Thursday, April 29, 2010

Just because you will vote for Bro. Eddie Villanueva does NOT necessarily mean you are RELIGIOUS.

Just because you will vote for Dick Gordon does NOT certainly mean you are INDIVIDUALISTIC.

Just because you will vote for Manny Villar does NOT essentially mean you are GULLIBLE.

Just because you will vote for Gibo Teodoro does NOT automatically mean you are INTELLECTUAL.

Just because you will vote for Noynoy Aquino does NOT infallibly mean you are EMOTIONAL.

My point is this: 

Let us not judge / label others by who they are going to vote for this May 10. I've seen numerous debates in Twitter, Facebook, blogs and other message bulletins that eventually lead to nowhere. Debating about politics is like debating about religion. There will never be a winning party in the discussion. Everyone has their own opinion that they will defend 'till their CPUs overheat and the keyboard gives.

So, let's just stay still and practice our right to vote at the day of the elections. If bashing cannot be avoided, then point them to the candidates themselves and not to the people that support the candidate. The thing I hate  the most are self-righteous individuals personally attacking each other because they don't agree with the choice of other people.

It's less than two weeks before the big day. I can almost feel the crowd and the confusion that will no doubt accompany the day of the 2010 Elections. I'm not going to do a countdown, though. I have no doubts that political chaos could ensue well after May 10. Oh well, at least it makes the news programs more entertaining to watch. :)

Just because you will vote for Erap Estrada does not necessarily mean.... oh forget it.

And suddenly, after ages of wreaking havoc to the world of grammar, communication, education and mental stability of people reading their profiles and messages, somebody finally formulated a name to call them by.

The terms Jejemon, Jejenism, Jejetyping and Jejebusters spread like wildfire, starting from social networking sites to respectable newspapers catering the country and now even to mainstream media. If I had known that a simple name could potentially end this unabashed murder of the written language, then I would have invented one myself years ago.

I want to make it clear that I don't judge those people that practice the "Jeje-language", but I do detest reading sentences (if you can still call it that) made up of incomprehensible words in alternating upper and lower case letters. I don't see the point, the reason, the purpose of typing in such a way that will make the message harder to understand. Don't they realize that adding extra letters makes said word utterly ridiculous to pronounce and makes the writer look just as laughable?

I think this fad is making a mockery of our nation's education. More often than not, the altered form of words in Jejetyping is a brilliant excuse for the writer's lack of knowledge on proper spelling and syntax. The advent of text messaging brought a lethal blow to people's writing etiquette (which is understandable because you only have a limited number of characters to work with when sending a text message), but let's not make this virulent disease spread to all forms of society, infesting the young and gullible minds of our country's future.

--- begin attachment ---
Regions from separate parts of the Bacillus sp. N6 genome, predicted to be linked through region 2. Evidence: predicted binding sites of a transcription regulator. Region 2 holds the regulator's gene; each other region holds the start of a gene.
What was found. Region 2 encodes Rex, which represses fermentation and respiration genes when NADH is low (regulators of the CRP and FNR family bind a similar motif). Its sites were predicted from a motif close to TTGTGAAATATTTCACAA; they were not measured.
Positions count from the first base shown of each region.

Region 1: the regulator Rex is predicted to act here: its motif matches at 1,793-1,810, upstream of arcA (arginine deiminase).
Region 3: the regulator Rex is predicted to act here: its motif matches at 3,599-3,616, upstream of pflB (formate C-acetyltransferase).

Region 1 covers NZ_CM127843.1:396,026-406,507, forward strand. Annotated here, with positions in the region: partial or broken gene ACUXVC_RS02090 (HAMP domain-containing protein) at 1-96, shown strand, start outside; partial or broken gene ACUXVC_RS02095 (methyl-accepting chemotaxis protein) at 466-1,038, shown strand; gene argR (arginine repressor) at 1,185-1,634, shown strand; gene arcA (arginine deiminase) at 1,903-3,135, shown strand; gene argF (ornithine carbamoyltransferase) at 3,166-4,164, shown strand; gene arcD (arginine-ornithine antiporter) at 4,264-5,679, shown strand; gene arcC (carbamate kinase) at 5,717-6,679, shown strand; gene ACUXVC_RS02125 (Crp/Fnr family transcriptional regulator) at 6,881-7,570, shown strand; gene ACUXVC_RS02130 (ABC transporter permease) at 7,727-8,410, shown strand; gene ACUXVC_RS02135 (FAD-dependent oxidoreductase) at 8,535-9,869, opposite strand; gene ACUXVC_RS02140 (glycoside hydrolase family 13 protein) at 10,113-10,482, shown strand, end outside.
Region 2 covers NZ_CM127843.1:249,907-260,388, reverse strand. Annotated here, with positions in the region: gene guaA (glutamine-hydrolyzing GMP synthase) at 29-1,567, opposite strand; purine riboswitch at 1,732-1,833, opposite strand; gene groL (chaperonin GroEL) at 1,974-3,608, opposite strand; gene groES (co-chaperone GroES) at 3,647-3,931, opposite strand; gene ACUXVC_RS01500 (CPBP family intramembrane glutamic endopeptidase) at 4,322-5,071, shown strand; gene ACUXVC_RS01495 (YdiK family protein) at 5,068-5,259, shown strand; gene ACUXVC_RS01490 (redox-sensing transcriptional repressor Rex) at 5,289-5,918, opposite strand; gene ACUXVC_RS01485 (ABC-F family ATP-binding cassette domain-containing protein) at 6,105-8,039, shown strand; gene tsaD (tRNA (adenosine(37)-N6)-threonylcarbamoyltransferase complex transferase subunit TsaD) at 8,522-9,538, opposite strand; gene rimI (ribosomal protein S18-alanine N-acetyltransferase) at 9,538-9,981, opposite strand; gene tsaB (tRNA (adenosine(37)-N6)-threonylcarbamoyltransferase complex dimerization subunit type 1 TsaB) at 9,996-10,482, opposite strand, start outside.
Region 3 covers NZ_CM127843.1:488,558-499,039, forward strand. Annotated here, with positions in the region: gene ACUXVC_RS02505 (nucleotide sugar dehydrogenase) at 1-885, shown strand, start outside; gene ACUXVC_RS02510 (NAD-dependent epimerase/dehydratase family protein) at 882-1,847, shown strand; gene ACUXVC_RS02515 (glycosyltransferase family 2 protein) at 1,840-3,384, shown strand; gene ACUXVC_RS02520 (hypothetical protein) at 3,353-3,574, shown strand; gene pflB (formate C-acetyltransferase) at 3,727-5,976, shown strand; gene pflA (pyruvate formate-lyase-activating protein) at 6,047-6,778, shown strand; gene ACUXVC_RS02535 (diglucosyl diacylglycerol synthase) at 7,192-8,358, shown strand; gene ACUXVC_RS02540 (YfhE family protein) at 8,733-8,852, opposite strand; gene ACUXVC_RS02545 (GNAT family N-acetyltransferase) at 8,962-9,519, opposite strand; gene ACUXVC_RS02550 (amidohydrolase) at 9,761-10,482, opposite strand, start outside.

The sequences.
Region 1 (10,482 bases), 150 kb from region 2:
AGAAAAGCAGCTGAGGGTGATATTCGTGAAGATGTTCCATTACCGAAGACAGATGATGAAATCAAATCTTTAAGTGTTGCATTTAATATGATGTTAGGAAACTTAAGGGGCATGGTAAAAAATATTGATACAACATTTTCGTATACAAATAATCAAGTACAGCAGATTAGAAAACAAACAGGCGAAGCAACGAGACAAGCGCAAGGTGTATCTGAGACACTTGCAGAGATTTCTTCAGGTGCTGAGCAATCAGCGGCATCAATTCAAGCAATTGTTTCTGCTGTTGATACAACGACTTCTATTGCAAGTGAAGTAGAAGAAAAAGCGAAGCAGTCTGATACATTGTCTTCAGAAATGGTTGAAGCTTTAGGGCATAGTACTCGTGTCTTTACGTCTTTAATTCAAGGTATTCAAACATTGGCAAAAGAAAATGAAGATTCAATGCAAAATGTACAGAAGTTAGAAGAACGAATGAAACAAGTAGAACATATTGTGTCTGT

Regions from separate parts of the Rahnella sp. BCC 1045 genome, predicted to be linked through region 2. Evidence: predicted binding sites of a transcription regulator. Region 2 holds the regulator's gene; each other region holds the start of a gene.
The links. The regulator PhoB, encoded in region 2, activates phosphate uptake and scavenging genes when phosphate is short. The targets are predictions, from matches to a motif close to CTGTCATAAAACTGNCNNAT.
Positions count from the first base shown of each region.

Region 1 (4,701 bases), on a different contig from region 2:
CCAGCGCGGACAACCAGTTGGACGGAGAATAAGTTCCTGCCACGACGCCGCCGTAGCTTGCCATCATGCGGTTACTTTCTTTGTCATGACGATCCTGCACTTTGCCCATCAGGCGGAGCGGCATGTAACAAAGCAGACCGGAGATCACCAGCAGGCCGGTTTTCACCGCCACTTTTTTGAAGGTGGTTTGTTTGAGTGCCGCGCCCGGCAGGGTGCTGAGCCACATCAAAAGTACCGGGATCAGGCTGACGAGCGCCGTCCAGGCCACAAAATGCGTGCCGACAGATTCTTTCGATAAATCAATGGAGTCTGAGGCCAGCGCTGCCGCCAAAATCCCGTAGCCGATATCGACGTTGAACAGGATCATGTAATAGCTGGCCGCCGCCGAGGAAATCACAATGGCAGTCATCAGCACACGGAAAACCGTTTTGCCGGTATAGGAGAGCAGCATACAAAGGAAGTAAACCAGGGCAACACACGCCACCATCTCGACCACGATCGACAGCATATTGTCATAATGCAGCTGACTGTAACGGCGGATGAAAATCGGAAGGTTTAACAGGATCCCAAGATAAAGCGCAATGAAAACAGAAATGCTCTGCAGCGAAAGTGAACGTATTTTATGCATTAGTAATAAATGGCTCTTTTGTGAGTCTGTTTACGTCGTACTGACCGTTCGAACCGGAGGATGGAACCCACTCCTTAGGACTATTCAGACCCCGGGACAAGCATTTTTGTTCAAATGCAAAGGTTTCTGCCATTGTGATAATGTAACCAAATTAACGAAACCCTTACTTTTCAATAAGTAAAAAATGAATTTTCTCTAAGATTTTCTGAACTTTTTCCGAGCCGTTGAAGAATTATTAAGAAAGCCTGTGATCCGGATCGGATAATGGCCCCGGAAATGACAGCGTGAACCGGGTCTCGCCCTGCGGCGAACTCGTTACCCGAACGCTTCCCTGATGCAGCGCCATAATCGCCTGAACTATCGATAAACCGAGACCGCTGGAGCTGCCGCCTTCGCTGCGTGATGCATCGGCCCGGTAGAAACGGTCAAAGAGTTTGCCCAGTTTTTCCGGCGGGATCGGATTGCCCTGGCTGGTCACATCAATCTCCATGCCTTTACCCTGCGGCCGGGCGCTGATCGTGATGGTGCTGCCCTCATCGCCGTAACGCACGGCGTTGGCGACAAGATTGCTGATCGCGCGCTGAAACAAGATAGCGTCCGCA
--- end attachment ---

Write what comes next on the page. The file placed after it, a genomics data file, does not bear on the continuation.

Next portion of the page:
However, I think some people with Grammar-Superiority-Syndrome has taken the fight against Jejenism a bit to the extreme, to the point of cursing and wishing all Jejemons suffer a long and excruciating death, not knowing that they're acting like total fools themselves. Have a bit of class people. The nationwide hysteria surrounding this phenomenon is enough to send to Jejecreatures the message that what they are doing should be avoided in soonest possible time.

Also, I believe people should not make this problem worse by incorporating other issues like social inequality and discrimination to the mix. (If you visit the original Jejemon page in, there is an added definition of the term that does this.) No need for a snowball fight that would later end up widening the divide between the different social classes in our country.

I do hope that this would be the end of this Dark Era. With the amount of publicity and ridicule Jejemons are getting, I don't think many people will be attracted in using Jejelanguage as their primary way of written communication. And maybe, that is the point.

And to think it all started with just a name.

Sunday, April 25, 2010


The written exam is composed of 3 parts. The first hour goes to Listening: 40 minutes listening and answering plus additional 10 minutes to transfer the answers to the answer sheet. Next is Reading for 1 hour, no extra time for transferring of answers. Last is another hour for Writing, composed of 2 writing tasks, one is an interpretation of a graph/table/chart (Minimum of 150 words) and an essay (Minimum of 250 words).

I arrived at Crown Plaza Hotel a few minutes before 8am. The test starts at exactly 9am but we had to arrive an hour before. One has to look for and remember his/her Candidate Number posted on white boards, look for the seating arrangement, register by presenting valid ID used upon application and surrender, leave valuable belongings in the baggage counter (only pencils, eraser, sharpener, water and/or candies are allowed inside the testing area), then proceed to one's designated seat.

The venue and the people organizing the event were both great, in my opinion. Maybe, that's the reason why the exam fee is so expensive (Php 8,640).  We were really treated as professionals, addressed as Ma'am/Sir, a stark contradictory to the classroom setting (re: teacher/student) of taking the NLE.